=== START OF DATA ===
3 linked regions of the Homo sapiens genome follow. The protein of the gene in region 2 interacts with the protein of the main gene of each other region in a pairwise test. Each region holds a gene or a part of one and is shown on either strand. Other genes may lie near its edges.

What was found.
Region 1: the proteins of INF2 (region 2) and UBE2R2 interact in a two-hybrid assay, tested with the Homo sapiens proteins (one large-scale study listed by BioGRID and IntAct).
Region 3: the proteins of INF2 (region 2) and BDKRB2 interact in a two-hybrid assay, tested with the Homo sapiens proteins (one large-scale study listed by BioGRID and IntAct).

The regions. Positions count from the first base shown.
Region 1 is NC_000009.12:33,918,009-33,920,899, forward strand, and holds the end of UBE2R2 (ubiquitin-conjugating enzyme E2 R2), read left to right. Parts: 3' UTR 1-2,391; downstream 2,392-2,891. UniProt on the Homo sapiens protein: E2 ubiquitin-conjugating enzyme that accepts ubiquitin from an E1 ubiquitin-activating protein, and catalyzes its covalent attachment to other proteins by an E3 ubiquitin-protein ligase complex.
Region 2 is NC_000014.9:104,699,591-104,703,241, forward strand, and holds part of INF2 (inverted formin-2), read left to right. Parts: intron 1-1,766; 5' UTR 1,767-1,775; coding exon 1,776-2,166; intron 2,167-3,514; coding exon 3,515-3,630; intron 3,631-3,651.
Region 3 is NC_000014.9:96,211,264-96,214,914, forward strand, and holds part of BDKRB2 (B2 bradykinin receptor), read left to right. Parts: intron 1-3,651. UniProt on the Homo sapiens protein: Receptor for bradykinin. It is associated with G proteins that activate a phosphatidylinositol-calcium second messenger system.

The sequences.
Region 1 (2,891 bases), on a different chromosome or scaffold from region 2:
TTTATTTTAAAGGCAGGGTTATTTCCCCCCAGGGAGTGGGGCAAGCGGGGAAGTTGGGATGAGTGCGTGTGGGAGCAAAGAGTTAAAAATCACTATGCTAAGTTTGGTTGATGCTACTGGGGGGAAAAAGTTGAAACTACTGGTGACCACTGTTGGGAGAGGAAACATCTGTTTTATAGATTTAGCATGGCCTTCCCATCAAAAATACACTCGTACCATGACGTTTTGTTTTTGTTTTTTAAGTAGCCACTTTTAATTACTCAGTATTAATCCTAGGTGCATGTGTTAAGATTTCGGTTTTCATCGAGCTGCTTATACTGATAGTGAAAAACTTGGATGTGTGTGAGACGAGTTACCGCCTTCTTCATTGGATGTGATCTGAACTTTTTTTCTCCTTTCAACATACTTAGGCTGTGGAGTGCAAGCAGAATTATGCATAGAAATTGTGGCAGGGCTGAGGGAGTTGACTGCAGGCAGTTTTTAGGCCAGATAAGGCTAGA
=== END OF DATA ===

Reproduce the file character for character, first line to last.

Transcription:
3 linked regions of the Homo sapiens genome follow. The protein of the gene in region 2 interacts with the protein of the main gene of each other region in a pairwise test. Each region holds a gene or a part of one and is shown on either strand. Other genes may lie near its edges.

What was found.
Region 1: the proteins of INF2 (region 2) and UBE2R2 interact in a two-hybrid assay, tested with the Homo sapiens proteins (one large-scale study listed by BioGRID and IntAct).
Region 3: the proteins of INF2 (region 2) and BDKRB2 interact in a two-hybrid assay, tested with the Homo sapiens proteins (one large-scale study listed by BioGRID and IntAct).

The regions. Positions count from the first base shown.
Region 1 is NC_000009.12:33,918,009-33,920,899, forward strand, and holds the end of UBE2R2 (ubiquitin-conjugating enzyme E2 R2), read left to right. Parts: 3' UTR 1-2,391; downstream 2,392-2,891. UniProt on the Homo sapiens protein: E2 ubiquitin-conjugating enzyme that accepts ubiquitin from an E1 ubiquitin-activating protein, and catalyzes its covalent attachment to other proteins by an E3 ubiquitin-protein ligase complex.
Region 2 is NC_000014.9:104,699,591-104,703,241, forward strand, and holds part of INF2 (inverted formin-2), read left to right. Parts: intron 1-1,766; 5' UTR 1,767-1,775; coding exon 1,776-2,166; intron 2,167-3,514; coding exon 3,515-3,630; intron 3,631-3,651.
Region 3 is NC_000014.9:96,211,264-96,214,914, forward strand, and holds part of BDKRB2 (B2 bradykinin receptor), read left to right. Parts: intron 1-3,651. UniProt on the Homo sapiens protein: Receptor for bradykinin. It is associated with G proteins that activate a phosphatidylinositol-calcium second messenger system.

The sequences.
Region 1 (2,891 bases), on a different chromosome or scaffold from region 2:
TTTATTTTAAAGGCAGGGTTATTTCCCCCCAGGGAGTGGGGCAAGCGGGGAAGTTGGGATGAGTGCGTGTGGGAGCAAAGAGTTAAAAATCACTATGCTAAGTTTGGTTGATGCTACTGGGGGGAAAAAGTTGAAACTACTGGTGACCACTGTTGGGAGAGGAAACATCTGTTTTATAGATTTAGCATGGCCTTCCCATCAAAAATACACTCGTACCATGACGTTTTGTTTTTGTTTTTTAAGTAGCCACTTTTAATTACTCAGTATTAATCCTAGGTGCATGTGTTAAGATTTCGGTTTTCATCGAGCTGCTTATACTGATAGTGAAAAACTTGGATGTGTGTGAGACGAGTTACCGCCTTCTTCATTGGATGTGATCTGAACTTTTTTTCTCCTTTCAACATACTTAGGCTGTGGAGTGCAAGCAGAATTATGCATAGAAATTGTGGCAGGGCTGAGGGAGTTGACTGCAGGCAGTTTTTAGGCCAGATAAGGCTAGA